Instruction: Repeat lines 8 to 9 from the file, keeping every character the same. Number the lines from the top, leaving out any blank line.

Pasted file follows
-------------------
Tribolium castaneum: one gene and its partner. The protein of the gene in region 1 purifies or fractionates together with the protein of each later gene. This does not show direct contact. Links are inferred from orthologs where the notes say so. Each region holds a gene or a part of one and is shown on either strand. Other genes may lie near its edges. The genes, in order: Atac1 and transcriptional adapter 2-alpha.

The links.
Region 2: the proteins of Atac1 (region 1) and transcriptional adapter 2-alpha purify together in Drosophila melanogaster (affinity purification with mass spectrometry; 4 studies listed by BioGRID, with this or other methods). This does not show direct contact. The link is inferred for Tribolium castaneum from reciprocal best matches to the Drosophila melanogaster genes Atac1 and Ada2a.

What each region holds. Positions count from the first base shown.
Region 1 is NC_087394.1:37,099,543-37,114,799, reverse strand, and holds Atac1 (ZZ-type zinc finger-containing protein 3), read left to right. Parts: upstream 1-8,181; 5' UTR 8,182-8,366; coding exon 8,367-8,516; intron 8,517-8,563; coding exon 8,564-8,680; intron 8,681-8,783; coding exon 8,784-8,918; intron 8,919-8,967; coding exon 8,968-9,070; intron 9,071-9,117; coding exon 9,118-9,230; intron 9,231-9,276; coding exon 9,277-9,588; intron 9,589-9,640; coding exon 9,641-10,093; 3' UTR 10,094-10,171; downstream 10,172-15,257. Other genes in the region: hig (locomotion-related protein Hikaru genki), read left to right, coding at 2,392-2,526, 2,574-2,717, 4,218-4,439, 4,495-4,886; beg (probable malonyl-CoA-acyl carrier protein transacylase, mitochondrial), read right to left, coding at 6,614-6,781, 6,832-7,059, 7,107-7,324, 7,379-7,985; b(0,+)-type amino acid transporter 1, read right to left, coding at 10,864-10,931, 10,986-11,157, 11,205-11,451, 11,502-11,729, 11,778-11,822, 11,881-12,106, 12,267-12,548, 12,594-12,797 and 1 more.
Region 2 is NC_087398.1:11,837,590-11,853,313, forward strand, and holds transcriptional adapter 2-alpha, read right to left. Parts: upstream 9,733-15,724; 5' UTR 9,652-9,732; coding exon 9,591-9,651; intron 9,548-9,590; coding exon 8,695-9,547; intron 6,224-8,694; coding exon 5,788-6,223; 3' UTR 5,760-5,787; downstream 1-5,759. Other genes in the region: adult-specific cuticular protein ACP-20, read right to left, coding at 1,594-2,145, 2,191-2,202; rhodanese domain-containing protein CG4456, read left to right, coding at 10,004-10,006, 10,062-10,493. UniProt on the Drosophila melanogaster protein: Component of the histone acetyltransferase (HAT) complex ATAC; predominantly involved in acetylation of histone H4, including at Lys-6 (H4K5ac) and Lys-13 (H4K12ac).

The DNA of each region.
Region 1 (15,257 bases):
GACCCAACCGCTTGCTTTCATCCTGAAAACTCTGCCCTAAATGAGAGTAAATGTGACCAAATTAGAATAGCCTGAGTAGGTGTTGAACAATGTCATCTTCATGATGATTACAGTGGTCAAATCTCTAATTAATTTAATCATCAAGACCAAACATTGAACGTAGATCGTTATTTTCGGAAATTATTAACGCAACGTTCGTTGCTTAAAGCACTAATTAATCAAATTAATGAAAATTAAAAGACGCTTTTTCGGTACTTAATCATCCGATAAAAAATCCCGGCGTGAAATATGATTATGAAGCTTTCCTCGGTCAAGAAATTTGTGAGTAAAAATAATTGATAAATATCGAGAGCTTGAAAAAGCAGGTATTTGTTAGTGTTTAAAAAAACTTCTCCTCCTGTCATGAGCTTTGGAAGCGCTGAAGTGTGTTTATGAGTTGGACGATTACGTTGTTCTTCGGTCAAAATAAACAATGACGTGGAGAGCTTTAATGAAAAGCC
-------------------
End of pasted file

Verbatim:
Region 1 (15,257 bases):
GACCCAACCGCTTGCTTTCATCCTGAAAACTCTGCCCTAAATGAGAGTAAATGTGACCAAATTAGAATAGCCTGAGTAGGTGTTGAACAATGTCATCTTCATGATGATTACAGTGGTCAAATCTCTAATTAATTTAATCATCAAGACCAAACATTGAACGTAGATCGTTATTTTCGGAAATTATTAACGCAACGTTCGTTGCTTAAAGCACTAATTAATCAAATTAATGAAAATTAAAAGACGCTTTTTCGGTACTTAATCATCCGATAAAAAATCCCGGCGTGAAATATGATTATGAAGCTTTCCTCGGTCAAGAAATTTGTGAGTAAAAATAATTGATAAATATCGAGAGCTTGAAAAAGCAGGTATTTGTTAGTGTTTAAAAAAACTTCTCCTCCTGTCATGAGCTTTGGAAGCGCTGAAGTGTGTTTATGAGTTGGACGATTACGTTGTTCTTCGGTCAAAATAAACAATGACGTGGAGAGCTTTAATGAAAAGCC